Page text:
Our gift to you -  a  beautifully written gem on the magic of storytelling.

Under the Oak

by Nicky Goodman

There was pleasure, praise, solemnity; horror, pain, and tragedy, drinking from the watering hole at Double Indemnity Creek. They began gathering; filled terracotta urns, burned Frankincense in the shade of the Oak and waited for a storyteller to spread her quilt out on the green. She came, her gait slower than usual, her red hands resting on her guts, her patchwork hanging from her shoulder - and she asked a little one to take it, shake it out, and make it smooth on the soft ground. Soon, men, women, and children from the river felt the sun hotter on their backs, heard the sign that the story was waiting, left their eyes on what they had been doing, and took their ears up the slippery banks. Some exchanged quiet greetings with each other; all found a comfortable spot or a square of the patch, and all waited quietly.

"Big Mother," a child's voice called out. "Why are your hands so red, there, holding your tummy?" and the child's mother shushed the child and scolded, "Hush! Listen with your ears, your mind and heart, child! Now is not the time for the questioning." The child, grumpy, closed eyes tight but placed little hands on a small swollen stomach, sweetly full of sherbet lemon dips bought with a coin from the weekend treat stop at Miss Felicity's general store in town.

From the eldest bough of the Oak, golden in the sunlight and moving to and fro in the breeze, was a rope swing. The child's Grandfather had weaved the rope from luscious grasses, and had dried and burned fourteen strands with wax and fire. And Grandmother had plaited seven in each, making two ropes for the wood plank of the swing. So well it was made that it had lasted lifetimes, and Sam, fed up with waiting, opened both eyes to catch the prop swinging in the breeze.

"Mother! Can I play on the swing while we wait for the story?" and the cheekiness raised gasps and whispers amongst the resting crowd. "Hush child!" the mother scolded, "By Jupiter be still! Now is not the time for fooling around. Peg your fluttering tent to the ground, and wait." The child, ashamed, looked down, and at exactly that moment another child, knowing that it would vex little Sam, got up grinning from a little square patch and sat on the plank of the swing. Sam, distracted by the movement, glared at the child and forgot the quiet.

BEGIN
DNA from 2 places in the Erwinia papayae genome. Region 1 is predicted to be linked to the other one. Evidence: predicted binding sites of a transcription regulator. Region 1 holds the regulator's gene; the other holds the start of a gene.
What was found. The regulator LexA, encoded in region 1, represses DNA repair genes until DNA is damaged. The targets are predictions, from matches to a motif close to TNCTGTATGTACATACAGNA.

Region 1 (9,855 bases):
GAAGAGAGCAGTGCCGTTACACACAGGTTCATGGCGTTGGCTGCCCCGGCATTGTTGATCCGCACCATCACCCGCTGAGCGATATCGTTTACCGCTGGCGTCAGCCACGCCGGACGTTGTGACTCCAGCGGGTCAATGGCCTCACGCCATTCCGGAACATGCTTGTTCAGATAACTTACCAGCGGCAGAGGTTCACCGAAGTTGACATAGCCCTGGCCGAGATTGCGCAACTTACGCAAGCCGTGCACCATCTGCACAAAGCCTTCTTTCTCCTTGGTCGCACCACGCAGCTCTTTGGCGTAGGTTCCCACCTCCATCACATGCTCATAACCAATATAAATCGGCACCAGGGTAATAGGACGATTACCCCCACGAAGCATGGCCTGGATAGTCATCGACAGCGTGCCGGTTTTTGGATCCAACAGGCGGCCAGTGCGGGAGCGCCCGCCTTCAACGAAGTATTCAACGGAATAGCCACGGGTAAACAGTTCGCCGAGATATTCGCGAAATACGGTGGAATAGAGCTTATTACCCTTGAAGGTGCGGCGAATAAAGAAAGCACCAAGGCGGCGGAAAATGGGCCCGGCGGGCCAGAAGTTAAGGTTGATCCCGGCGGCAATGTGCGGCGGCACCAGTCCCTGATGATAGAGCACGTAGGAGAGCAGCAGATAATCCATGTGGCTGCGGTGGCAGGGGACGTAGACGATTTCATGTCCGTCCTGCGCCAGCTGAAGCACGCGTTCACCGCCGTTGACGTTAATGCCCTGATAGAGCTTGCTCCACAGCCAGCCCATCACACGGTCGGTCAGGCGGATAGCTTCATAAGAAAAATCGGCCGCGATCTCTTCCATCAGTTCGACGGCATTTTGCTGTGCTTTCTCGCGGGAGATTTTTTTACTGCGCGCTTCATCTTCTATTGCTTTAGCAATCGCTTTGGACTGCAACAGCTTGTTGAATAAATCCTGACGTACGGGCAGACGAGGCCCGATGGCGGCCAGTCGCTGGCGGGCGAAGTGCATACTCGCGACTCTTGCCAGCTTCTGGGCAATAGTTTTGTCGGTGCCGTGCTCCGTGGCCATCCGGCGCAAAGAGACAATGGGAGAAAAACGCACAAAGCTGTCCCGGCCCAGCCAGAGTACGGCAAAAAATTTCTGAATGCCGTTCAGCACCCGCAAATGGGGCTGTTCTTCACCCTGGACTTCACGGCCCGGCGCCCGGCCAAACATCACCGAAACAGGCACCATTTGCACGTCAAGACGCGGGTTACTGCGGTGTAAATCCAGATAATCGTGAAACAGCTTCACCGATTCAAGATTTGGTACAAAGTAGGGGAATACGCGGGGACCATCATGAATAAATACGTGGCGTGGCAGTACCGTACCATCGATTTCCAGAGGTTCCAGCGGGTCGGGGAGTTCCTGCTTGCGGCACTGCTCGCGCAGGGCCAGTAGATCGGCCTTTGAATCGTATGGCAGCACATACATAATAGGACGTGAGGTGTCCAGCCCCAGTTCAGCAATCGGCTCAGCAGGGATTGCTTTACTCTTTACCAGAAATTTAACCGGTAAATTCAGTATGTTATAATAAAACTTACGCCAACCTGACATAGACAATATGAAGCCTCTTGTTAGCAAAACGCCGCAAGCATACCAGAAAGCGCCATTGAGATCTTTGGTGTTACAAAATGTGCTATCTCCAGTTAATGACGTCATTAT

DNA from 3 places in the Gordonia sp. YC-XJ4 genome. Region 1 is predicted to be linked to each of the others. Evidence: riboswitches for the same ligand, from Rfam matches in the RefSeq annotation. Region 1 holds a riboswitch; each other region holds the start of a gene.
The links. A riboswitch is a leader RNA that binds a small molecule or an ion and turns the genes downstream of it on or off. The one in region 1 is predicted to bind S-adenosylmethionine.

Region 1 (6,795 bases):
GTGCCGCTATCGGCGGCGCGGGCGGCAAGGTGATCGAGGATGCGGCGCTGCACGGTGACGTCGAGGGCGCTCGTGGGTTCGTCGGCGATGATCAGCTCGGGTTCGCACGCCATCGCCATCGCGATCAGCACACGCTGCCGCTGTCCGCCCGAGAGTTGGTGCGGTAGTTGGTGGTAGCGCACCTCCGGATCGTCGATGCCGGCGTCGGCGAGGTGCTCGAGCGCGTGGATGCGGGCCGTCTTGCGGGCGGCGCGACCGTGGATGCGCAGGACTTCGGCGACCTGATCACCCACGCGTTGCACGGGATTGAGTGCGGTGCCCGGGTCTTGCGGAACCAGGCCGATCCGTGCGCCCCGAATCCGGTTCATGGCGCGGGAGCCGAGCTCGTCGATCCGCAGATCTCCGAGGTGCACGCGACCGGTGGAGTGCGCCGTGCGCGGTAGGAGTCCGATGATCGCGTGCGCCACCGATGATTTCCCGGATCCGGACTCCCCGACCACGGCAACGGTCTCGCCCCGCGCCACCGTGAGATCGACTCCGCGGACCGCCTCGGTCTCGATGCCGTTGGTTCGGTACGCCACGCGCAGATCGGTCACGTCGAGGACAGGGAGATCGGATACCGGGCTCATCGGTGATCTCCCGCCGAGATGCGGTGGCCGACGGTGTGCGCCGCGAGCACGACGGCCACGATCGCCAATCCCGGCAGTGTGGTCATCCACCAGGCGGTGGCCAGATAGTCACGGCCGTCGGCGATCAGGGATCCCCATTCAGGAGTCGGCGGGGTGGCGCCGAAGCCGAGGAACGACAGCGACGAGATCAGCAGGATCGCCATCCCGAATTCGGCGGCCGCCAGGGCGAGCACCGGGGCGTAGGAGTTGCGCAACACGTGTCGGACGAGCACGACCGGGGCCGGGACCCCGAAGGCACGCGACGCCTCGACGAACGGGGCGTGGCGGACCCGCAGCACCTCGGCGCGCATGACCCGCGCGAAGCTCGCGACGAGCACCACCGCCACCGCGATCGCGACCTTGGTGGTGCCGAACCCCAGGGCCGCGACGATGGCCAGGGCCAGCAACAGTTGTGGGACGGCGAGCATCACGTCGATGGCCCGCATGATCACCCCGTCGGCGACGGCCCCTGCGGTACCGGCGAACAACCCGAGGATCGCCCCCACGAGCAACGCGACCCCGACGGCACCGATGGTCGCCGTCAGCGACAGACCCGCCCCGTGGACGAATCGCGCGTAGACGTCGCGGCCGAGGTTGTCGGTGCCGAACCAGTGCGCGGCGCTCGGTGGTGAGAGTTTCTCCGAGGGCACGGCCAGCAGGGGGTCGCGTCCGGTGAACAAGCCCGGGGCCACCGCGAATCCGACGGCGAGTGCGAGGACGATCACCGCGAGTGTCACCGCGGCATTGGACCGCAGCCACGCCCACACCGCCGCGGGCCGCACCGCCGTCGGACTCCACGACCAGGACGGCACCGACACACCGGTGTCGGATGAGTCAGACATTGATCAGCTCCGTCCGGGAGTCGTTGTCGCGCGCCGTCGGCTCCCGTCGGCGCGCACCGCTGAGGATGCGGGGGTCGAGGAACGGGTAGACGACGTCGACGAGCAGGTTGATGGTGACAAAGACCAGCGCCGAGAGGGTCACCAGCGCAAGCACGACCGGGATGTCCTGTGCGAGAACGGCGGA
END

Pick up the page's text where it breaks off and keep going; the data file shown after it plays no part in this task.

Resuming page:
"Mother! That’s not fair! Why can she play on the swing while I have to sit still, here, fiddling with stones?" Sam's mother, tired of these outbursts, raised her arms to the sky and cried, "By Neptune, little one!" but said not another word. Sam, black with grumpiness, closed both eyes tight to it all, and couldn't help but wish she'd fall.

Stubborn little Sam kept both eyes firmly, and then less firmly shut, until dancing light sparked and petalled each eyelid with trails and shapes. Sam heard incredible music lifting these patterned lanterns into the future, and forgetting a bad temper, smiled at the pictures created. At exactly that very moment, a nomadic old man and his friendly dog came upon the group under the Oak. He had brought boiled eggs and loaves of bread; glanced at The Mother, and shared them around to all at the gathering. Sam opened eyes and was delighted. A ravenous appetite had hit while dancing with eye-lit-lids, and after eating plenty, Sam pulled a golden thread of wheat from tiny teeth, and rested happy hands on a small, savoury-sweet potbelly.

"Mother! Mother! Life is beautiful!" Sam screamed, and the company, mouths full of egg and bread, laughed and laughed under the tree, until the leaves laughed along too, and the boughs shook, the trunk chuckled with fun, the earth moved, and the world spun.

When the gathering quietened and the tree stilled, the storyteller, with red hands resting on her guts, shifted slightly on the quilt. With expectation, all eyes and ears turned and fixed themselves on her open mouth, but not a word came out. Instead, a sigh; a deeply exhaled breath hummed around the crowd and stilled all noise. She lifted her red hands from her guts, rested them face up, and from her palms Sam's very own eyelid dance appeared in full, all seen, there in the palms of her hands - birds, monkeys, lions, snakes, and all the wonderful beauty, there in front of the eyes.

"Mother! Mother! Can you see it? It's fantastic – a wonderful magic show under the Oak!" and Sam's mother smiled, touched both shoulders and said,

"Hush, child of mine! I can't see wonder as you do!" and Sam's heart sank and nearly broke in two. "But, by Love, I do know child, it is you who is wonderful..." and Sam blushed deeply, and then smiled too.